The first written document using the name "Hahnenkamm" dates way back to 1572, however slightly varied as "Handlkamp". The word "Kampl" is a dialect synonym for a comb. The word "Handl" was hard to understand so soon locals, foreigners, cartographers and topographic engineers interpreted the name as "Hahn", meaning cockerel. This is how the mountain earned the name it still has today. Back in the days when the summit was still covered with trees — and judging by the height it surely must have been — the mountain, with the pine covered mountain tops, really must have resembled the comb of a cockerel. Other experts have tried to explain the peculiar name with a sheer rock face in the upper part of the mountain, which is lined by both a red shimmering stone and numerous lines of pine trees. When looked at from a certain angle this region supposedly looks like the famous cockerel comb. As a final theory, there are some people who are quite sure that the mountain fields on the "Hahnenkamm" used to act as stage for a so called "Hahnenbalz" therefore giving the mountain the name.
The local farmers of the region however used the old name "Halikampl" for years and years. The word "Hali" could be the remnant of the name the mountain was given in pre-Christian times, it may even have some kind of religious undertone. One of the many theories creates a connection between this name and the old Germanic winter "sun festival". Finally one also has to take the old German adjective hâli = "smooth, slippy" into account: Halikampl — smooth, icy mountain?
The Streif is named after the "Streif Alm" and crosses the top section of the downhill race course. The fields themselves probably received their name from a farmer from Westendorf who was called "Straiff". The "Ganslernhang" which hosts the world’s best slalom skiers is simply named after the Gänsbach stream which flows past swiftly near by. The huge farming house that stood there right up to the year 1993 was called Ganslern as well. The "Seidlalm Jump" is named after the "Seidlalm" just below, while the infamous "Hausbergkante" is named after the adjourning properties "Oberhausberg" and "Unterhausberg". While the names "Steilhang" (steep drop), "Brücken and Lärchenschuss" (straight sections) and "Alte Schneise" (old ditch) are easily explained and interpreted, the word "Mausefalle" which describes the first difficult section of the downhill course is a real mystery in itself. The most probable theory is that the name was thought up by skiing legend Toni Sailer Snr. himself, as he once said it reminded him of an old mouse trap.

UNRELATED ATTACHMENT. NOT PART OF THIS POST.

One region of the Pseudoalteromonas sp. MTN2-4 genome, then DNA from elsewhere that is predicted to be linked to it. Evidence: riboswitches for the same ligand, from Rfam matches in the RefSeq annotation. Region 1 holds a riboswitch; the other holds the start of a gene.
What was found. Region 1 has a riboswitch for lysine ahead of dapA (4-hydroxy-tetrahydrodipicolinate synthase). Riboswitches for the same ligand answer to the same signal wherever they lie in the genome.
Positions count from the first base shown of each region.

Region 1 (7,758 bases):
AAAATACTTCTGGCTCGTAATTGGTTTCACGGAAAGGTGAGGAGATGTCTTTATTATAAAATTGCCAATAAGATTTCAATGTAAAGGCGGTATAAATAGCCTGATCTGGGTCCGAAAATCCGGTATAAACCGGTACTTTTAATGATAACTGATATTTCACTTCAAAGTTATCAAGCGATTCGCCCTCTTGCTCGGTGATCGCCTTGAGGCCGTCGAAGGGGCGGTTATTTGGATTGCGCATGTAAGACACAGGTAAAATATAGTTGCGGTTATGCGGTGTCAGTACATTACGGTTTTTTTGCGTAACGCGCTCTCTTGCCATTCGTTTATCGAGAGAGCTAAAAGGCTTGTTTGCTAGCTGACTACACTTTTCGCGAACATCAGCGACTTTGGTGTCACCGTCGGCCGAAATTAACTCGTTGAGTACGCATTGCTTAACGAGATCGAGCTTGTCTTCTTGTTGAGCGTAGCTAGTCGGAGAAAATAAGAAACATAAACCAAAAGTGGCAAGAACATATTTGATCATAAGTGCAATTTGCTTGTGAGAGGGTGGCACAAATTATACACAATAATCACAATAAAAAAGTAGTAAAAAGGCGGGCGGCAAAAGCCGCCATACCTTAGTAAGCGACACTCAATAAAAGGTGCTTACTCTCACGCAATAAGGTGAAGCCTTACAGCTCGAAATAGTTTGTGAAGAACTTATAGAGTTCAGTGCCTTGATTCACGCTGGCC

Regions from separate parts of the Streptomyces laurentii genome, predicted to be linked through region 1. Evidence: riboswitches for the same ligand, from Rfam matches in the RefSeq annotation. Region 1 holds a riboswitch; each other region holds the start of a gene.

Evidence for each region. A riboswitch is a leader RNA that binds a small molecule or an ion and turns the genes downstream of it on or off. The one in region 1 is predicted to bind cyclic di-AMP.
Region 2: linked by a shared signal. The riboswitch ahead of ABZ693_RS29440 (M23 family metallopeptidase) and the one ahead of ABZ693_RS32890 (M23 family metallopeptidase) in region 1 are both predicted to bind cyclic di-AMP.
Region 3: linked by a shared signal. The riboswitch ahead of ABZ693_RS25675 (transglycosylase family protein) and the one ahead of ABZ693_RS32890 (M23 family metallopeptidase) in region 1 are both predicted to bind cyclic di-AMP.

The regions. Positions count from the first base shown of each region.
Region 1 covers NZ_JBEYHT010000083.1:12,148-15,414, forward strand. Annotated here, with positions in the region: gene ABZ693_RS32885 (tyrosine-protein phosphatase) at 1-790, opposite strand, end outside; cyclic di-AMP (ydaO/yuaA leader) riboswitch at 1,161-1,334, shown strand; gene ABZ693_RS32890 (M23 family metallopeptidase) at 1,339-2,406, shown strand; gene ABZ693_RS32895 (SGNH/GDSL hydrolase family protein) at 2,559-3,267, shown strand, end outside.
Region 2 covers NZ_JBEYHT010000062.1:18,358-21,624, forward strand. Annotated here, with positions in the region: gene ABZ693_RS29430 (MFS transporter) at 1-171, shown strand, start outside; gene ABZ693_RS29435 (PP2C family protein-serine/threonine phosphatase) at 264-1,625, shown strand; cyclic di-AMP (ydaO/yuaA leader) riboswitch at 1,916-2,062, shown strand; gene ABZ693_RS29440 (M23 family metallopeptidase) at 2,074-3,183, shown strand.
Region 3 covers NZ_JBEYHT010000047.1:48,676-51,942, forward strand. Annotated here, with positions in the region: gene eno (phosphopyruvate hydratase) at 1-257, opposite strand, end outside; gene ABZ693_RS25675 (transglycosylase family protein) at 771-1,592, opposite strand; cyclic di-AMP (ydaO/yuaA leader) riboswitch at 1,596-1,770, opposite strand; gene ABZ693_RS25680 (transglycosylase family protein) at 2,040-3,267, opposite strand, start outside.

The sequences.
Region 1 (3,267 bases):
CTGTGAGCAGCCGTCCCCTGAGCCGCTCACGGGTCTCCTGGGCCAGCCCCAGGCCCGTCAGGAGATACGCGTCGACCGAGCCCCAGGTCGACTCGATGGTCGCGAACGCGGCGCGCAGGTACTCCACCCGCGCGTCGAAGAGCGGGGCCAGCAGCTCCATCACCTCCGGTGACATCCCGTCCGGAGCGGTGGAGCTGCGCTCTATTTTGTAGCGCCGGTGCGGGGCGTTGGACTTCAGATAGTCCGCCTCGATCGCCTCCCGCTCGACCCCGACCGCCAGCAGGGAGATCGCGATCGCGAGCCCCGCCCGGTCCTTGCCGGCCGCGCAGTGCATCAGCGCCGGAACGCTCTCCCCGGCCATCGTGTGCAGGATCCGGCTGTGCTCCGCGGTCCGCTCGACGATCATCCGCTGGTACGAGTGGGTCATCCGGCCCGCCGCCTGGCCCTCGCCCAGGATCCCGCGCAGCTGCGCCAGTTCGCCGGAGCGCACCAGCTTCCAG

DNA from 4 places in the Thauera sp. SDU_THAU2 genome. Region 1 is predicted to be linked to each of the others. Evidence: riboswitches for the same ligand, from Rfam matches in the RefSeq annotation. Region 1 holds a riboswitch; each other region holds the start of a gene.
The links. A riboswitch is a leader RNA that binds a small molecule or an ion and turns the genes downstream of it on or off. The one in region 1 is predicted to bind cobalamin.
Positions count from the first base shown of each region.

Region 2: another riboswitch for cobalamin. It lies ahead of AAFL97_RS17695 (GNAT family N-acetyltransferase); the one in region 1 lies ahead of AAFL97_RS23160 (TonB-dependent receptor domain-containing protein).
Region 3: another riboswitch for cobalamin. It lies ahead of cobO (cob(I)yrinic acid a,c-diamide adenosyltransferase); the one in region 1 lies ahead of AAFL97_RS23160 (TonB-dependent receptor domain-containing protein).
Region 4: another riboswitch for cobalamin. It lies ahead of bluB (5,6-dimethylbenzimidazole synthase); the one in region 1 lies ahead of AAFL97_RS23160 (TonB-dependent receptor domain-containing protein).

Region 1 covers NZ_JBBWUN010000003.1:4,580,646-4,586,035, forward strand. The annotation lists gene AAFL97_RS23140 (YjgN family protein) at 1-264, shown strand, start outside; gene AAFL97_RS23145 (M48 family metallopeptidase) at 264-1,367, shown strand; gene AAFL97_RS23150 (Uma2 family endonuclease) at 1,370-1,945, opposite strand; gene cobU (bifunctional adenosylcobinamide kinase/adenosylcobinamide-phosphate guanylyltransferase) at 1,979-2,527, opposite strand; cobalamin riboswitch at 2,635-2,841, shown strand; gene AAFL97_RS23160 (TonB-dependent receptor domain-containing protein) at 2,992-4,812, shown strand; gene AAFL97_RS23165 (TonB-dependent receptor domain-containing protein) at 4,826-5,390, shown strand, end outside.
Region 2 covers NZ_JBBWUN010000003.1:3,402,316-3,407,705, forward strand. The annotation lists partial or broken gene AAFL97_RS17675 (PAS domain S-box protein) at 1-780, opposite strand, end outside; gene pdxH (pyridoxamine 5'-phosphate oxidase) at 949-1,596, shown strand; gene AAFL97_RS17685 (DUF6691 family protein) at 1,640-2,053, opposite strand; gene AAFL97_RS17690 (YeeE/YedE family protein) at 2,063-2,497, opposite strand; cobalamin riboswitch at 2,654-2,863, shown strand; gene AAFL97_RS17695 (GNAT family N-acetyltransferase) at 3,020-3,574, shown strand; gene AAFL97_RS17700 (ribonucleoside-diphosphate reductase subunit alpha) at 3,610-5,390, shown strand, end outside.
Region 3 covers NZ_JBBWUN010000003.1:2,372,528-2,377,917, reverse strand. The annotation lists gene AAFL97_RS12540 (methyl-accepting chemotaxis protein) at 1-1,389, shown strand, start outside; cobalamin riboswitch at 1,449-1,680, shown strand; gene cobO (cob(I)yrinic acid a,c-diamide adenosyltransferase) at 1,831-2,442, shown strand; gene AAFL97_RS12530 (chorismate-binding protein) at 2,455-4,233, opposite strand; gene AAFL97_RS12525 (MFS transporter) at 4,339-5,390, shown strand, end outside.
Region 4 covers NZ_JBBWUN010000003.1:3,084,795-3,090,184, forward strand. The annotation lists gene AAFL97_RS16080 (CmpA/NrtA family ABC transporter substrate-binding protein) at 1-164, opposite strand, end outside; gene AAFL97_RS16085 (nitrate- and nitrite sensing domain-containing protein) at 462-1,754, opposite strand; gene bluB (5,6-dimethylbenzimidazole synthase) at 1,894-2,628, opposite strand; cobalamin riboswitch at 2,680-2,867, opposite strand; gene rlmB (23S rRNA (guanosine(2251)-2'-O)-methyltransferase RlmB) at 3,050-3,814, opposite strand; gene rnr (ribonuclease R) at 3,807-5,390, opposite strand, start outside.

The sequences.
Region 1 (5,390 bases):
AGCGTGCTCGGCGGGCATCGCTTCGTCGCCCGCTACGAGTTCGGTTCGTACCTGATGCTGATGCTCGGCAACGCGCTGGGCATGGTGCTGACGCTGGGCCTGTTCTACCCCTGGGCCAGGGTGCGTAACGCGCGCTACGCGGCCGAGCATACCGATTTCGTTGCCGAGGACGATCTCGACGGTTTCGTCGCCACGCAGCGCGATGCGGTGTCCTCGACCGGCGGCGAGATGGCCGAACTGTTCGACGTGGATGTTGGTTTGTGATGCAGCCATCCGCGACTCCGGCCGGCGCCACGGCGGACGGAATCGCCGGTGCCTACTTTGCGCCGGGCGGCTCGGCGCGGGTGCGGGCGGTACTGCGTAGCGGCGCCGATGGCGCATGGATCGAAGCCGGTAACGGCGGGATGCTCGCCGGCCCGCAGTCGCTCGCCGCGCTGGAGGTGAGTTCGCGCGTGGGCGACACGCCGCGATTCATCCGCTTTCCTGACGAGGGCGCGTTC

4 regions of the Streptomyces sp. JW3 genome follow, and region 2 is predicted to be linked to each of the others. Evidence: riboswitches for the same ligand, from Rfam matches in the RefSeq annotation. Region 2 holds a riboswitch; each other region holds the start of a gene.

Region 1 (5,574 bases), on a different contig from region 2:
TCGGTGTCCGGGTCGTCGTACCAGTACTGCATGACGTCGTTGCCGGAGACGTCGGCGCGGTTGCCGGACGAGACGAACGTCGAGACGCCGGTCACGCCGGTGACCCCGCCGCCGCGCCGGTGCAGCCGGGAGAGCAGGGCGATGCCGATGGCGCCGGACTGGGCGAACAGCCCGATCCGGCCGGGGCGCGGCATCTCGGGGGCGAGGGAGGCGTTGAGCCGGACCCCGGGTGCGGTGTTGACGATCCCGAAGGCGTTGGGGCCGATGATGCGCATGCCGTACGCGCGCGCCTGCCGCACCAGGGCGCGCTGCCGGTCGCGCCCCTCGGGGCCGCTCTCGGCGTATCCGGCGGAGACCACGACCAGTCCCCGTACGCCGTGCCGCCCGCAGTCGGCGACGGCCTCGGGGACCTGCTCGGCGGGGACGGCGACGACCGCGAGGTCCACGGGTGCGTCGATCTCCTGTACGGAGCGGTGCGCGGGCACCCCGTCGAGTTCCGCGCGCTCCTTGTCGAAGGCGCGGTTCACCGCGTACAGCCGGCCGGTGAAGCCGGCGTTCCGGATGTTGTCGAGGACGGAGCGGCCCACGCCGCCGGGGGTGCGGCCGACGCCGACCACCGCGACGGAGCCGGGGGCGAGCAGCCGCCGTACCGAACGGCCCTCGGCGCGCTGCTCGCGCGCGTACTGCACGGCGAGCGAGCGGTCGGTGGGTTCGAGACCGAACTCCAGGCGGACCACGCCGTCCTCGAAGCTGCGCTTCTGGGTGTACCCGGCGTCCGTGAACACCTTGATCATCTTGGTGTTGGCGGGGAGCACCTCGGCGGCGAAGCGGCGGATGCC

Women's ski racing at the Hahnenkamm
"We were just as ambitious"
It is a sad fact that since 1962 the ladies races have been removed from the race programme. Male ski heroes without their female counterpart is a little like Superman with no Superwoman and Batman with no Batgirl. But FIS officials a long way from Kitzbühel deemed it necessary and Bad Gastein wanted its own World Cup race. So the inevitable came to pass, despite all the interventions made by K.S.C. Secretary, Captain Leopold Pischl: from 1962 onwards, the women’s races have been held in Bad Gastein.
The future of women at the Hahnenkamm
After weather conditions prevented the women’s races from being held in 1990 and 1998, the subject of “Women at Hahnenkamm” went rather quiet. Technically speaking, competitions with a race course over the Ganslernhang Slope are certainly possible. However, for organizational reasons it would be nigh on impossible to hold the women’s races on the same weekend as the Hahnenkamm men’s races. At present there are no moves being made to bring the women’s races back to Kitzbühel. Not least because organizing the women’s race is associated with a significant financial outlay. So it does not look as if the ladies will be joining the Hahnenkamm start line any time soon. But who knows what the future holds…
Too Dangerous for the Women?
“Women should not take it upon themselves to race like men." This statement may well have come from the early days of ski competition, maybe even from the first few years of the Hahnenkamm race in the 30s. The women who were active in the sport in those days belonged to the upper class. Only "society ladies" had the time and money for this "strange pastime". There were also exceptions who took part in competitions after much hard work and sacrifice. But the female athletes did not receive much public attention and were really only on the sideline of events.